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Yard Ape
Grizzled Old Veteran
Member # 158
Icon 1 posted 23 April 2021 10:55
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Lest we forget, peacekeepers are soldiers too
Canadians have been killed in the line of duty since the Korean War
Lewis MacKenzie
National Post
23 Apr 02

I can only hope that the very appropriate and much appreciated reaction by the media, the public and, yes, our political leaders, to the recent loss of our four soldiers to "friendly" fire in Afghanistan was the beginning of a long overdue trend. In times of relative peace the death of a soldier abroad stands out in stark contrast to the comfort and security we enjoy within our own borders. Yet, for reasons I have never understood, the same groups mentioned above were surprisingly indifferent to the increasing number of deaths and serious injuries sustained by our soldiers overseas during the past decade.

Perhaps it's the oxymoronic and chronically misused term "peacekeeping" that confuses people. Perhaps the public and the media assumed that our soldiers, their remains arriving home for burial from places like Bosnia and Croatia and the Middle East, somehow met their demise from accidents unrelated to combat.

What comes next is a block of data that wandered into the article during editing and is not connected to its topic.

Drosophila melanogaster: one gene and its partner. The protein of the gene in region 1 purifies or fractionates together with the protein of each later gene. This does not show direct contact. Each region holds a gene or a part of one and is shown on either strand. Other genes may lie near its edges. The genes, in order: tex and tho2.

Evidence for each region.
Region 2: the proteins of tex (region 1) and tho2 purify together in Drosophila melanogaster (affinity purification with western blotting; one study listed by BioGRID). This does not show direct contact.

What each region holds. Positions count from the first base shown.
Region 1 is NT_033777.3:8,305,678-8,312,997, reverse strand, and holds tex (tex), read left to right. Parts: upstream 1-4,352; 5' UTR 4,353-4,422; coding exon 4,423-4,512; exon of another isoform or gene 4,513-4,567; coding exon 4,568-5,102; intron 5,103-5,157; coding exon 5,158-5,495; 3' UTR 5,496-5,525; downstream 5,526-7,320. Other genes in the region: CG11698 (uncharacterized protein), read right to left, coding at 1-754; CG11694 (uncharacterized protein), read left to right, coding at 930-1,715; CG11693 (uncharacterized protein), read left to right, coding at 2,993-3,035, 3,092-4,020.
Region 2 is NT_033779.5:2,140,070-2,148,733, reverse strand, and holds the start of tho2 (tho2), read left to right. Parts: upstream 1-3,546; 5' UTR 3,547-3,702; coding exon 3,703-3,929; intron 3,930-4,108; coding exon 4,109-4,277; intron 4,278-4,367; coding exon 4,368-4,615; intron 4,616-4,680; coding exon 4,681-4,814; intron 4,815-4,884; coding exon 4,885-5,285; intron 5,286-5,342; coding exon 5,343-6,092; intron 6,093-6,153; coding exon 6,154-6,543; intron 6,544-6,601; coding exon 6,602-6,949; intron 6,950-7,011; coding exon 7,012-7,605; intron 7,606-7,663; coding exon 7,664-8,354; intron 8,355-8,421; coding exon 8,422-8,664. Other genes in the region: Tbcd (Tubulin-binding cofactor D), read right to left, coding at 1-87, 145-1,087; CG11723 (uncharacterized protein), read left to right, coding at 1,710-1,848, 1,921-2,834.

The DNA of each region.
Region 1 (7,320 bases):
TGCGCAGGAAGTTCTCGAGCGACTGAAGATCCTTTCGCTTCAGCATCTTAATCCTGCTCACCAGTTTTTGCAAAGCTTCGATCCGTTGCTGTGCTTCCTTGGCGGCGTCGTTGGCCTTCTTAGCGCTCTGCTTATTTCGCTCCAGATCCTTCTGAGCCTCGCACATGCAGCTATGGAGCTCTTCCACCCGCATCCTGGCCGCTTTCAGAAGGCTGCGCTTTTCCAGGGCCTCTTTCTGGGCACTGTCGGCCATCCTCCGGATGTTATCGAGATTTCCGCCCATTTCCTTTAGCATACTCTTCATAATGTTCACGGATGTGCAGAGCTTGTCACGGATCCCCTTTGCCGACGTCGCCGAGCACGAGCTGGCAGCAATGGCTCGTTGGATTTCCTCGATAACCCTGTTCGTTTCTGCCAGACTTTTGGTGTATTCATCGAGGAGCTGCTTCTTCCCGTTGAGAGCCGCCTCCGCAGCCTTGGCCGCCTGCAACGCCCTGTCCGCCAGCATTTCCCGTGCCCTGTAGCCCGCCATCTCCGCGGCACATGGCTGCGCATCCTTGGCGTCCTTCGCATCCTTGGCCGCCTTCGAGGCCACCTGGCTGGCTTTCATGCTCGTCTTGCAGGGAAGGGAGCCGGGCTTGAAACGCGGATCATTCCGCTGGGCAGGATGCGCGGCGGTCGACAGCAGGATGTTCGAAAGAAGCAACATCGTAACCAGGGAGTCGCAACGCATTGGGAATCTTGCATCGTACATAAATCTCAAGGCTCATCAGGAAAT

- Don't suggest that theory to the parents of the Canadian soldier whose body was torn in half by a rocket propelled anti-tank round when he was intentionally targeted by one of the belligerents during the war in the former Yugoslavia.

- Don't suggest it to the family of our young combat engineer blown to smithereens by a booby-trapped land mine in the same conflict.

- If you value your nose, don't suggest it to soldiers who survived snipers' bullets ripping through their bodies destroying vital organs or who lost both legs to land mines.

I was in the United States when the print media started to comment on the recent tragedy involving our soldiers in Afghanistan. I was shocked to read in more than one of their major newspapers that these were the first Canadian casualties "on the front line" since Korea. That evening, during the question and answer period following a speech I had given to the local community, I was asked what made Canada choose to participate in the Afghanistan mission considering the fact we hadn't dispatched our military abroad since Korea! Erroneously, I blamed the U.S. media for the misconception. So you can imagine my embarrassment the following day when I landed back in Canada and saw in our own papers that these were our first casualties in "offensive combat operations" since Korea. Who came up with this ridiculous category? Are we to await the first casualties in "defensive combat operations"? Is there to be a sub-category for victims of friendly fire? Give me a break. Let the record show that these fine young men were killed while serving their country and let the same record show that there have been 23 others laid to rest as a result of enemy action and accidents in the former Yugoslavia.